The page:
It never crossed my mind to question why Aunt Harriet didn't recognise Bruce Wayne and Dick Grayson when they used the simple device of wearing a mask and a pair of tights to conceal their identities. Superman went one step further and just used a pair of glasses. If only life were so simple.
I always felt a bit superior preferring Batman to Superman. At least the writer had to be a bit ingenious with the Batman stories. 'We have no superhuman powers, and we can not fly; don't try it kids' as he admonished us every Saturday and Sunday evening. With Superman, whatever corner he was in, he could always escape with his never before revealed 'thought reading power' or 'telekinesis ability'. Bit of a cop out I always thought.
Mind you, I did read anything as a child. Starting with 'Robin' when I was five, then from Noddy to Arthur Ransome, from Kenneth Grahame to Cornflake packets, I would read it all. I suppose some kids might have had their brains addled by comics, but it seems unlikely. The most ghastly comic I thought was 'Look and Learn', which is what the earnest kids at school were all force fed by their parents, and the only comic ever to be found at my local dentist. I have quizzed a few people recently about this fake 'comic', and they still pretend to have liked it. I am suspicious nevertheless. All those 'Did you know - How raindrops form' and 'Amazing Facts - How to split the atom'. It's all right in it's place, say an 'O' level physics lesson, but it's no Biffo the Bear when all's said and done is it?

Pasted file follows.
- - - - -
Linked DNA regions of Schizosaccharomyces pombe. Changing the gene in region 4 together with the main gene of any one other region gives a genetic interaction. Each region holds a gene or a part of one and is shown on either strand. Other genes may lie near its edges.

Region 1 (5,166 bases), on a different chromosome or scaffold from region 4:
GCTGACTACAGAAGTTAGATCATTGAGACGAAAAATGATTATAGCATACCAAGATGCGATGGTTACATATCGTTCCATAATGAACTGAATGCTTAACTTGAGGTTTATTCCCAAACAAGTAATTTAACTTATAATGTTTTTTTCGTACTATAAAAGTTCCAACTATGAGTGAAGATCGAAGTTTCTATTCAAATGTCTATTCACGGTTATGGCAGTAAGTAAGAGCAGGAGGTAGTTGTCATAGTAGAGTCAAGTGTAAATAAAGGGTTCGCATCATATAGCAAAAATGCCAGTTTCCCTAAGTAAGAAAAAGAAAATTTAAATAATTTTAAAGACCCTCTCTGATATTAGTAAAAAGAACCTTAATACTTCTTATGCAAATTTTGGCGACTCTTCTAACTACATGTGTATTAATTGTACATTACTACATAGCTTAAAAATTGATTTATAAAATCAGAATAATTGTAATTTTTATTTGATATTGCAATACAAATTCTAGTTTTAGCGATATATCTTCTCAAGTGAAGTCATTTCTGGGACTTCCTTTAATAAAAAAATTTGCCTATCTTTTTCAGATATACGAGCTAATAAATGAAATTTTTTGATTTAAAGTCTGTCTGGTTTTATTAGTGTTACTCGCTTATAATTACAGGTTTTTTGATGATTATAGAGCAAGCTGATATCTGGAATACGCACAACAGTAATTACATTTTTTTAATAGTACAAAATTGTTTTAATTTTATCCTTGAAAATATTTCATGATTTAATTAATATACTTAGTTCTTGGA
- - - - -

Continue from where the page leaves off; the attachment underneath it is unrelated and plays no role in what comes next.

Just as well my teacher never knew I read 'Mad'. This was not only a comic, but it was American as well, which would have put it firmly beyond the pale. It was my first brush with satire, and I still think it was quite funny. One strip lampooning war films had the second in command as usual loudly repeating all the captain's orders, until the captain finally turned to him and told him to think of his own clever things to say. Well I thought it was all right anyway.
Ah well, I don't read comics these days. The ones for my children all seem poorly written tripe loosely based on some feeble television series, but I suppose it seems all right if you are four years old. In the meantime though, there is a big market in old comics of a certain age. If you ever come across the first batman comic from 1940, don't send it to a jumble sale. Chances are it is worth around ten thousand pounds. Holy collateral batman.
'I know they are drinkers Robin, but they are also human beings' - Batman